Pupils told inspectors that some poor behaviour is ignored. Expectations for pupils are not high enough.

Behaviour is, at times, chaotic and dangerous. Some pupils find this behaviour intimidating and unsettling. They do not always feel safe. Leaders must urgently review the behaviour systems and levels of supervision to ensure that behaviour is respectful and safe.

Not all pupils feel confident to report any worries or concerns that they may have to staff. Pupils also told inspectors that they can feel unsafe at school because of the unkind behaviour of some pupils.

Examples of this include the use of derogatory comments linked to pupils’ protected characteristics, such as their race, gender or sexual orientation. As a result, some pupils can feel very anxious and are unsure of what to do to get the help that they need.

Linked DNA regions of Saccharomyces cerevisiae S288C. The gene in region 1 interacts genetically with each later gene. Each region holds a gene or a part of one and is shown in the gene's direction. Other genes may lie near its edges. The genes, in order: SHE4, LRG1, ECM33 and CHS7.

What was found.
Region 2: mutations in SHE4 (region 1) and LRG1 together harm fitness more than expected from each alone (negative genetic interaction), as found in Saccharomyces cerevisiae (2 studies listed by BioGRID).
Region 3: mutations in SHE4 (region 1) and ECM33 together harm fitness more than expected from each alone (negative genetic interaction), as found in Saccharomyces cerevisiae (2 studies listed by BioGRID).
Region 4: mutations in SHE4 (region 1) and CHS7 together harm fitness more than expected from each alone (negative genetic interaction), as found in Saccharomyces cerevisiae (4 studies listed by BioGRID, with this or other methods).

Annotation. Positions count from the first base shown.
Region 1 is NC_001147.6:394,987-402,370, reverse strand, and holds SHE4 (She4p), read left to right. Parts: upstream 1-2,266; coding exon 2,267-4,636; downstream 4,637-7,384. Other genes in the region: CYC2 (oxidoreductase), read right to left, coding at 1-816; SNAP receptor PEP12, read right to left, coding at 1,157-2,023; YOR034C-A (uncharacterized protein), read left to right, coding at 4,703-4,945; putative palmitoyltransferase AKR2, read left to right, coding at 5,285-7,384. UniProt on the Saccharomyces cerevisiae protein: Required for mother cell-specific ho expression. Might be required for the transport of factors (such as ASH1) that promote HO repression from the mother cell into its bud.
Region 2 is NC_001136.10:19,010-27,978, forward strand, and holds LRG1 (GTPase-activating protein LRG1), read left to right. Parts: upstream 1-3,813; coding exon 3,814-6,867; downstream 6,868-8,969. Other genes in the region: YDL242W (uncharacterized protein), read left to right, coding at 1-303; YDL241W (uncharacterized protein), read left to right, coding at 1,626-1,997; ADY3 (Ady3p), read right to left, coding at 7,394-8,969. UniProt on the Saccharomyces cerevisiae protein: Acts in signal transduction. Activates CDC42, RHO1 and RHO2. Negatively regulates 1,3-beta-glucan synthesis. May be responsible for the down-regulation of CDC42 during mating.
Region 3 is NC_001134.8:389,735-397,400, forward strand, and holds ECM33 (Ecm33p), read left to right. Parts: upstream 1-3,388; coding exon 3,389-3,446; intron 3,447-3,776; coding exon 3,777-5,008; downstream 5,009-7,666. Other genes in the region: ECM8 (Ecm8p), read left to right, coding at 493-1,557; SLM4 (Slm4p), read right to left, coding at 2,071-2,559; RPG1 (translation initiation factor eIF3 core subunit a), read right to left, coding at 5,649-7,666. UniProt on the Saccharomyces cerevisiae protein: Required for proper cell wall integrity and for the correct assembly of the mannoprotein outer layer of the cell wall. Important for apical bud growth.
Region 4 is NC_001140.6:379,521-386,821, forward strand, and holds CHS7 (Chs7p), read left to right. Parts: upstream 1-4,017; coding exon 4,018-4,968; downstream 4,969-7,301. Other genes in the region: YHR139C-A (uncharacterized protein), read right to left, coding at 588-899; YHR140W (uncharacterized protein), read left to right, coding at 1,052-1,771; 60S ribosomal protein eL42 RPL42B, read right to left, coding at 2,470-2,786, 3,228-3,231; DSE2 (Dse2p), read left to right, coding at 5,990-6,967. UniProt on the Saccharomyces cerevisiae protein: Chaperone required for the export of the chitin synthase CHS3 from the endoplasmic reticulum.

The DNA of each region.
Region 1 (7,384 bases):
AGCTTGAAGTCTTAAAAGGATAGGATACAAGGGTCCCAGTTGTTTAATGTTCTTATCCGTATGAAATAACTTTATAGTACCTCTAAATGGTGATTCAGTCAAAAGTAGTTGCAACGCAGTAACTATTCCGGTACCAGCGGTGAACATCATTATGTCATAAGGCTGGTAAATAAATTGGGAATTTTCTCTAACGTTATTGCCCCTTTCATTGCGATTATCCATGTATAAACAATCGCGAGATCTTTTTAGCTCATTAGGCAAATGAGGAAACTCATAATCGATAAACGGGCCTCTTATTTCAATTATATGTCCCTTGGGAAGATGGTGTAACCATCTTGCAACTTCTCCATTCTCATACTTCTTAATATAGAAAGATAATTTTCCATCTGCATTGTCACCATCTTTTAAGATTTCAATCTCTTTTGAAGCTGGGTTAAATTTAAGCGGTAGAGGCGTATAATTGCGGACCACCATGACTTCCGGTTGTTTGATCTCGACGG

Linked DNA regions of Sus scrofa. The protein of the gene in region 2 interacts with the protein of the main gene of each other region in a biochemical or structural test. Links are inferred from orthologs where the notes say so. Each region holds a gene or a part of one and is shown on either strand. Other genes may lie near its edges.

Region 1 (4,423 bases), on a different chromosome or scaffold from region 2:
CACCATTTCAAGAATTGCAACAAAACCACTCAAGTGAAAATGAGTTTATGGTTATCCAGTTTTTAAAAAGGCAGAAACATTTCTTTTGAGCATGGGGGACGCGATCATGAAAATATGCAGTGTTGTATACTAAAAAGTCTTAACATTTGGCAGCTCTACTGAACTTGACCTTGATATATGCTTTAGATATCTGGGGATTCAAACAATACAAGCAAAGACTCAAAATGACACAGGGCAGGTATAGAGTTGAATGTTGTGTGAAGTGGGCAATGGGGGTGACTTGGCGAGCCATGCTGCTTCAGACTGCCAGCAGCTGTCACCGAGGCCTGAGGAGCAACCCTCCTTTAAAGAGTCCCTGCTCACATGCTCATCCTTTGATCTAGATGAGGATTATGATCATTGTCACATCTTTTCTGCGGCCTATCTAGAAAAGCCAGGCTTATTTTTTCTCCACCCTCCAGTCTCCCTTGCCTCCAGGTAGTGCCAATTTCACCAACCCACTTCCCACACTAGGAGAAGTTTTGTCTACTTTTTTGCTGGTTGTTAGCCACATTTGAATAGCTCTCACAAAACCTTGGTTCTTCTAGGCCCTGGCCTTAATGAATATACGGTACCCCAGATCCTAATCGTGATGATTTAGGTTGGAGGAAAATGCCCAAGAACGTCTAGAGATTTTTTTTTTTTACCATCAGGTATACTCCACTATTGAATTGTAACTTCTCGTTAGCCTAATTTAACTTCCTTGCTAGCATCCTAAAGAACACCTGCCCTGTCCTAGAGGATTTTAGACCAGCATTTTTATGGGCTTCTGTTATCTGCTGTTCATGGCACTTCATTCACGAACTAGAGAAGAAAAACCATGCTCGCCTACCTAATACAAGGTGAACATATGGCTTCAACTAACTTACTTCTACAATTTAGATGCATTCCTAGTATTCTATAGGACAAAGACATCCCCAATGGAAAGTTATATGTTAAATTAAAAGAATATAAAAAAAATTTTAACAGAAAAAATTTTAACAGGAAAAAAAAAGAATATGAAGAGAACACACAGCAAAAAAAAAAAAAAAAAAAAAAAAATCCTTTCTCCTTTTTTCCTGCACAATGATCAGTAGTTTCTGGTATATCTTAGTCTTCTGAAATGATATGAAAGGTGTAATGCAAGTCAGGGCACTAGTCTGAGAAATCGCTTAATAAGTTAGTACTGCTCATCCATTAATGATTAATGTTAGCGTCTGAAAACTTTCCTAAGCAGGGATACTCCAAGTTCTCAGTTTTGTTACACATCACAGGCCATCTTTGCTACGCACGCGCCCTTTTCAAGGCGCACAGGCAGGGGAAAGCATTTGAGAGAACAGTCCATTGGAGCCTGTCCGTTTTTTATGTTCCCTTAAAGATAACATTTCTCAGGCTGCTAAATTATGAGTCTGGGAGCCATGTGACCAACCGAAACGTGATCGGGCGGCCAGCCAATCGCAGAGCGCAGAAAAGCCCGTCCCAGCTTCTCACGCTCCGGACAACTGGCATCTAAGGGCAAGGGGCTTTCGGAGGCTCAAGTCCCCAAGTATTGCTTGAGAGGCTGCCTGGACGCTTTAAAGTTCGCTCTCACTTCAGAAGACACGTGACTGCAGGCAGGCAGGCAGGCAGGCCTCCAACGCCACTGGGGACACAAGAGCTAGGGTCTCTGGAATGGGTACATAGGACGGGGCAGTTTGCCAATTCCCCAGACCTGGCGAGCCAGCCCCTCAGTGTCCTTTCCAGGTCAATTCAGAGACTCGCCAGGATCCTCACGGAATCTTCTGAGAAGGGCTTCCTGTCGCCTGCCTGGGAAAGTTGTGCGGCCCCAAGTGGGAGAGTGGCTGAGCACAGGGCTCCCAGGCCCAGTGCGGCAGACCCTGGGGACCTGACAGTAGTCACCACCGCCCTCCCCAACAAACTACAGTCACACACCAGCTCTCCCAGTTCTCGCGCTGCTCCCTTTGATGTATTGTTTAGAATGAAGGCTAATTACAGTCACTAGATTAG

In conclusion

The impact of COVID19 has had far reaching implications on children and young people across all age phases. 

Where schools have reported the change in behaviour, some have not seen the correlation between child exploitation and trauma triggered behaviour.

A survey carried out by the University of York, NIESR and EPI for EYFS learners suggests both parents and schools perceived that children had been disadvantaged in regards to their Social Emotional Wellbeing.

Healthy social, emotional, and behavioural well-being is defined as a child’s developing capacity to:

• Form close, secure, meaningful relationships

• Experience, regulate and express emotions

• Explore the environment and learn new skills